Reviewed by GREG KING.
Steve Martin is an erratic and uneven performer, and usually the weaker the script the more frenetic and manic his performance seems to become. With this weak, flat and ultimately unfunny comedy about a family with twelve children who come to appreciate the more important things in life, his survival mannerisms go into overdrive. Martin seems to realise early on that the material is not working, and he struggles to bring some life to the film, but to little avail.
Based on a true story of a turn of the century family, Cheaper By The Dozen was previously filmed in the ’50′s with Clifton Webb and Myrna Loy. This updated version of the story centres around the Baker family, (mum, dad, and twelve kids) who lead a hectic but idyllic existence in a small Illinois town. But when Tom (Martin) is given the opportunity to coach a University football team, the family reluctantly move to a big house in the city, where they all try to readjust to their new lives. The children are resentful of the forced move, and the first cracks begin to appear in the family solidarity. But then mum (Bonnie Hunt) learns that her memoirs about the trials and tribulations of raising a large family are being published and she has to go to New York to promote the book. Tom is left alone to try and juggle the demands of his job with the demands of caring for twelve precocious, moody and resentful children who try and number of inventive schemes to sabotage the family’s move.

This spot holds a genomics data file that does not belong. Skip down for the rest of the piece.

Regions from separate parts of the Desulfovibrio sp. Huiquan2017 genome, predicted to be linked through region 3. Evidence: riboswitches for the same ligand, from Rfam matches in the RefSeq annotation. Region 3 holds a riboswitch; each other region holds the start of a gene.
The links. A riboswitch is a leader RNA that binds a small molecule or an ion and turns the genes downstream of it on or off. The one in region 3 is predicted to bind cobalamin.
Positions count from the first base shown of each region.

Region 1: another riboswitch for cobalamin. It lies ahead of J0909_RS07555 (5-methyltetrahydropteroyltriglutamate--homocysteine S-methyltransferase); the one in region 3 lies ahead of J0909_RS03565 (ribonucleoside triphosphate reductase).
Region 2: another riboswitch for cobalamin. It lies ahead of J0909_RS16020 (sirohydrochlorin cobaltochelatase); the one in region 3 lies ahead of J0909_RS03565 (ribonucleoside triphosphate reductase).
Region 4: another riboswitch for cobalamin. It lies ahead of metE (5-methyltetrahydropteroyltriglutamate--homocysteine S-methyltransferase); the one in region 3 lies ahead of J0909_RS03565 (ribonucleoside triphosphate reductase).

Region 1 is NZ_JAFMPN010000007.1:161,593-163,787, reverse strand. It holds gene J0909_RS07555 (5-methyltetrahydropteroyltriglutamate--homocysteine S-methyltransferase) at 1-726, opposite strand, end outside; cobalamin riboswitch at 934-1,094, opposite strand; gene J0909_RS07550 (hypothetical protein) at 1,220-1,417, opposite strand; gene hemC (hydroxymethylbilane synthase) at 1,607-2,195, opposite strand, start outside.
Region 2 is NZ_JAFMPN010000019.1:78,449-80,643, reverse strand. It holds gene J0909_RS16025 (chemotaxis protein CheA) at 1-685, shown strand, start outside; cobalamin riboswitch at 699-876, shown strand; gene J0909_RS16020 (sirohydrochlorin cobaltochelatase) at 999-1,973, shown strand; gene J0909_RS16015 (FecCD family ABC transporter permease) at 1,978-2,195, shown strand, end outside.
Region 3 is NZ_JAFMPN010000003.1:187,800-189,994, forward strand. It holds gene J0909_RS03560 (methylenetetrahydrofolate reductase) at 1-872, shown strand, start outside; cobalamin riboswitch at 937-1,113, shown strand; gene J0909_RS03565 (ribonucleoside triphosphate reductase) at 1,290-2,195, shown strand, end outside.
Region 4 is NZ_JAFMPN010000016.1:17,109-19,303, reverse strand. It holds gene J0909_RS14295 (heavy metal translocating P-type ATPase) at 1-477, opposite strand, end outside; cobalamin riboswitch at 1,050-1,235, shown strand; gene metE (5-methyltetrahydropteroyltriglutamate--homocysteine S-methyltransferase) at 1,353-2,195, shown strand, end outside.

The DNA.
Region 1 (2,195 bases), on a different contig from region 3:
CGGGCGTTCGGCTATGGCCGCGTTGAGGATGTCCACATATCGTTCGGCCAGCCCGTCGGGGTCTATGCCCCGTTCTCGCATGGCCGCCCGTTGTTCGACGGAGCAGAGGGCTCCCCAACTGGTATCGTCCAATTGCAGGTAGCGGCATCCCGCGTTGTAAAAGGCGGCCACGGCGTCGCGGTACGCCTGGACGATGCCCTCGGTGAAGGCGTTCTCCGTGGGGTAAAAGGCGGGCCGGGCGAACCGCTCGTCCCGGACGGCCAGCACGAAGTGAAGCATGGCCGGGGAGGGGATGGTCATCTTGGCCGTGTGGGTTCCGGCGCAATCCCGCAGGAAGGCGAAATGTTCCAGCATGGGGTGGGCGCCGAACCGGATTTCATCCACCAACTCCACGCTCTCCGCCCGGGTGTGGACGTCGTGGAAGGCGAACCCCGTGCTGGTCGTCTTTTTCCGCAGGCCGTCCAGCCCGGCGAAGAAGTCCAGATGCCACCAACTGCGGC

What should have been a promising and quite enjoyable film flounders early, and never recovers. The occasionally episodic film also moves into unnecessarily mawkish, sentimental territory towards the end that strikes a false note. Shawn Levy has previously shown a flair for physical comedy with Big Fat Liar and, to a lesser degree, Just Married, but here his direction lacks flair and inspiration, and the film is flat. As is common practice nowadays, most of the funniest bits from the cinematic trailer are mysteriously missing from the final print.
As the stoic and long-suffering mother, Hunt finds herself stuck in a thankless role, while the majority of the kids are colourless ciphers who fail to leave much of an impression on the derivative material. The solid supporting cast, including Tom Welling (tv’s latest incarnation as Superman in Smallville), Piper Perabo (Coyote Ugly, etc) and Hilary Duff (Lizzie McGuire, Agent Cody Banks, etc), all struggle with their fairly one-dimensional and shallow characterizations.
Audiences looking for far more entertaining family comedies dealing with large families would do well to check out the 1968 Henry Fonda comedy Yours Mine And Ours, or even catch endless repeats of The Brady Bunch on tv.